Humanities education and research has been a critical foundation of our society for centuries. Disciplines such as history, literature, and philosophy have shaped institutions and policy debates and attracted generations of students seeking to understand more about how societies function and change.

But while previous studies have focused on the broader benefits of Humanities to enriching our societies, enhancing the democratic process, making people happier, the DA Study also focuses on more narrow ‘economic’ benefits:

1. employers, through having a more productive, innovative and multidisciplinary workforce;

2. the broader community, through better informed citizens and a better understanding of our place in the world;

3. graduates, through increasing their lifetime earnings by increasing wages and job prospects; and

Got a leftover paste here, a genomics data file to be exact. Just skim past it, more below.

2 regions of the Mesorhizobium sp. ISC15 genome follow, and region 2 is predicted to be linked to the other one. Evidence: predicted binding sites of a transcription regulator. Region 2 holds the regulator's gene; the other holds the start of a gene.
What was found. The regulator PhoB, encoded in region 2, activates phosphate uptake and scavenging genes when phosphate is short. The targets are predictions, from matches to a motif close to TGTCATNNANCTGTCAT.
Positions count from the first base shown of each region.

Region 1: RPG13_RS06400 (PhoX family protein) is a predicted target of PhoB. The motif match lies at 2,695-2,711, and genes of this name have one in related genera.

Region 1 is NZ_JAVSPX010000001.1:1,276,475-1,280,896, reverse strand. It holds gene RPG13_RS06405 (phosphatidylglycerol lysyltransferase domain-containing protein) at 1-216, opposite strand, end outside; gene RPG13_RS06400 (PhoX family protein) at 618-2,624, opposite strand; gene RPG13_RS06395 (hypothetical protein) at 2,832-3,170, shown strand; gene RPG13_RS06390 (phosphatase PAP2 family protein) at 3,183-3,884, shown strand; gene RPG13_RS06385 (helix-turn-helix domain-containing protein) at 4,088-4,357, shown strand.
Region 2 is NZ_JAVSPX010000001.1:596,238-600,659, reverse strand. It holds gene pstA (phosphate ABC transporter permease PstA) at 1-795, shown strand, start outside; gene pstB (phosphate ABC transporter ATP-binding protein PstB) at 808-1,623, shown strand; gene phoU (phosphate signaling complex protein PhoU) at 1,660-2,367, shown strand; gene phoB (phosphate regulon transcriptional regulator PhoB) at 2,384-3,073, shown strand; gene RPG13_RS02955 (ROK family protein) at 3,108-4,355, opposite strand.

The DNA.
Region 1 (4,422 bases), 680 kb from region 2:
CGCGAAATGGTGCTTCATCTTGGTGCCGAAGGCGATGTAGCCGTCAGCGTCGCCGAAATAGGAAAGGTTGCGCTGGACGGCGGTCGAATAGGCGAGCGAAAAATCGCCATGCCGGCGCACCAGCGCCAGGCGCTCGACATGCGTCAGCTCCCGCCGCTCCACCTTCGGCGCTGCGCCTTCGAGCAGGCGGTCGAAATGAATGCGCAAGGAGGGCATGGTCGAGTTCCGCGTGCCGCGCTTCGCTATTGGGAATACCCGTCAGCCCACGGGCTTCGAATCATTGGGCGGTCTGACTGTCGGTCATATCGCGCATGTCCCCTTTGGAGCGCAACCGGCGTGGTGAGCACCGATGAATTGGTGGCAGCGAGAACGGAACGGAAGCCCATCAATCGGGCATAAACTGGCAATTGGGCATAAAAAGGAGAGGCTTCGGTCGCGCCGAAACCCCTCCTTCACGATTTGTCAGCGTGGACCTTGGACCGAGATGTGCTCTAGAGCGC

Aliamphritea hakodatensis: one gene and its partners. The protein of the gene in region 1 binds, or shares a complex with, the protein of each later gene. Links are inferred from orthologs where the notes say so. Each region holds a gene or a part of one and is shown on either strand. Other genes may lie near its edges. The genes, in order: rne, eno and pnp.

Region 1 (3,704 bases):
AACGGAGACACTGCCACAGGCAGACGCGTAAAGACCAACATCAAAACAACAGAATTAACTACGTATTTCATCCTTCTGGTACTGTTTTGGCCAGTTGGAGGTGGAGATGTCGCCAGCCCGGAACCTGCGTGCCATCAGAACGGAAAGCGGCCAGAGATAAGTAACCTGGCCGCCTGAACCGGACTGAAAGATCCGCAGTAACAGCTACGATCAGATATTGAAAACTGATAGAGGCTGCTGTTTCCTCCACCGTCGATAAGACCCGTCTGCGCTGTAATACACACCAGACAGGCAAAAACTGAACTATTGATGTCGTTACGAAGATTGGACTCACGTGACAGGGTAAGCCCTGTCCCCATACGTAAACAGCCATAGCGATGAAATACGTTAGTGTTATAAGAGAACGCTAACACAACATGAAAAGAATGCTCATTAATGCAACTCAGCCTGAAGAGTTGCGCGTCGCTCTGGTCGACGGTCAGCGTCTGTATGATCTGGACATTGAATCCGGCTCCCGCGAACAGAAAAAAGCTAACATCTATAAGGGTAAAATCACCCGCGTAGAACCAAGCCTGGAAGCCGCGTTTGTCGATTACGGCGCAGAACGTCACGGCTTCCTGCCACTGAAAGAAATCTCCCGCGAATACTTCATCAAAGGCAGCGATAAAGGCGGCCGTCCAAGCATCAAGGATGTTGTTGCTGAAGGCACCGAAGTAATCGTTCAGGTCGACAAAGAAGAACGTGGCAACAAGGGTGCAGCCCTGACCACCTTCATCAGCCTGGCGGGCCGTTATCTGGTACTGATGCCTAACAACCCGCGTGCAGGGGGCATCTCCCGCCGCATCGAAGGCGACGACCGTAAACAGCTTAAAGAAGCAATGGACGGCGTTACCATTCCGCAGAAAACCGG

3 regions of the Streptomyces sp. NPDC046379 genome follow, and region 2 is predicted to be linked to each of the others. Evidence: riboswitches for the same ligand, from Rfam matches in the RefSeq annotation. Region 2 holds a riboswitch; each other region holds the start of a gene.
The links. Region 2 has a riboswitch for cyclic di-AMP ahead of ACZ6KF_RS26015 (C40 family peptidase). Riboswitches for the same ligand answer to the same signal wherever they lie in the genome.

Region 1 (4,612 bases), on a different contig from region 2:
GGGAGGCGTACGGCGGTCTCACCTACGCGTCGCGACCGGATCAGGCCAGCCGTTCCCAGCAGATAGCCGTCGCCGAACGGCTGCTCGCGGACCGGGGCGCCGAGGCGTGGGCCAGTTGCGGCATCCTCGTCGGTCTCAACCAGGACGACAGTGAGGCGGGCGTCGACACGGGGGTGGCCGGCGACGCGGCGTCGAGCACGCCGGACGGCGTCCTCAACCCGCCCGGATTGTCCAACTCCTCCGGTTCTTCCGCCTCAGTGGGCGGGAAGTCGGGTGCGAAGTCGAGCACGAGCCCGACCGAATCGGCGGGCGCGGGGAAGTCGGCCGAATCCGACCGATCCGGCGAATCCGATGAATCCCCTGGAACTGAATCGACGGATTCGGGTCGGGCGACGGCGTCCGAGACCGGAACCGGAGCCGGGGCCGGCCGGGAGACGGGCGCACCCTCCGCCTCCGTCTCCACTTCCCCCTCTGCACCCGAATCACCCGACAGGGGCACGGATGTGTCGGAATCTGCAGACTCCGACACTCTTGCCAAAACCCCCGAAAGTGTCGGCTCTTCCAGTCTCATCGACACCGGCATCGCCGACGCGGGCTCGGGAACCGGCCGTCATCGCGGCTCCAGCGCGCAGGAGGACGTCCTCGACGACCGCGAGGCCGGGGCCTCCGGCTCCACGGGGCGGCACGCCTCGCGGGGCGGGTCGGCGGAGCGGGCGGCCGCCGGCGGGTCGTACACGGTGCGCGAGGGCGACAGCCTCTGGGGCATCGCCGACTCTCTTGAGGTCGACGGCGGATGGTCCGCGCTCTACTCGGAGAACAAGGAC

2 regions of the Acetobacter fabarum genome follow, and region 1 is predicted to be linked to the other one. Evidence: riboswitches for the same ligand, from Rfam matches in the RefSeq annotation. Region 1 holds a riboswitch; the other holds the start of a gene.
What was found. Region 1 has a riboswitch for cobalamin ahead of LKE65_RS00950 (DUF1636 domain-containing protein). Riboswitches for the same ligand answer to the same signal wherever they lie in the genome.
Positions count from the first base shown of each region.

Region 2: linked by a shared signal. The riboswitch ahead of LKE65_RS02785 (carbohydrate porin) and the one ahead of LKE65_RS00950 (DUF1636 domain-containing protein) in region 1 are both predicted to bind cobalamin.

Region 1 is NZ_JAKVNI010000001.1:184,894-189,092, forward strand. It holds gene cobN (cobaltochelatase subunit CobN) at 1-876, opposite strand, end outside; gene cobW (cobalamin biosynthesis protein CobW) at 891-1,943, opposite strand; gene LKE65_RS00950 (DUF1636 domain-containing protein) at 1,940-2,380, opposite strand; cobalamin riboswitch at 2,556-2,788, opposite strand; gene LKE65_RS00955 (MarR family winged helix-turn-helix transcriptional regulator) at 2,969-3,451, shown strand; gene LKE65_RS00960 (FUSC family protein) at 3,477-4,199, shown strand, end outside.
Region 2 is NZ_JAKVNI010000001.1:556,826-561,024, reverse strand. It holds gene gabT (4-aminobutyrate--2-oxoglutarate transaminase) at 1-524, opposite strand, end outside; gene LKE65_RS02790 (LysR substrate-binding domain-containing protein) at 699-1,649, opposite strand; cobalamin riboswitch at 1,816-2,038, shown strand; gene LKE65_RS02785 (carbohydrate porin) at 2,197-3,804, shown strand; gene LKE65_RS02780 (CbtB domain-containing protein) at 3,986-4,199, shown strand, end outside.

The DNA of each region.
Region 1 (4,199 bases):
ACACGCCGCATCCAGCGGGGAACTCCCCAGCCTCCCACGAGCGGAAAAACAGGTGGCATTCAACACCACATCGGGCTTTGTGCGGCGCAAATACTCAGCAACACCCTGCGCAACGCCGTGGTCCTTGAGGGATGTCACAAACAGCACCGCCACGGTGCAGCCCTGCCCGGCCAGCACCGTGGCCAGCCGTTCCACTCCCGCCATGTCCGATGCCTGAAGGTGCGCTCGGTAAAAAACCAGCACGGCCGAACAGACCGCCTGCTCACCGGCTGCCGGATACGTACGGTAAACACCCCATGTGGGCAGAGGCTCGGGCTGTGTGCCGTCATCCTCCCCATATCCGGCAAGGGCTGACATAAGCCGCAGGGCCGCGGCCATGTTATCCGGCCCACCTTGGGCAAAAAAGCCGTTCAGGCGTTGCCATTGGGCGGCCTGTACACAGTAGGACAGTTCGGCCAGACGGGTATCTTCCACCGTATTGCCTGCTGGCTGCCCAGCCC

4. our society, through the contributions of Humanities research to improved social outcomes.

Some of the conclusions are worth repeating:

1. “Humanities degrees involve many technical skills including quantitative analysis skills, policy development, software use and foreign language skills.”

2. “Precisely because of their diversity, and not being common to all degrees, these skills can be difficult to neatly summarise but are nevertheless highly valued by employers.”

3. “In addition, transferrable skills … which have at their core the ability to solve complex problems by taking a flexible and adaptable approach, have become widely acknowledged as important in driving business success.”

4. These skills include “Communication, Teamwork, Problem-solving, Innovation and Emotional Judgement.” You won’t get much development in these areas doing a Business degree!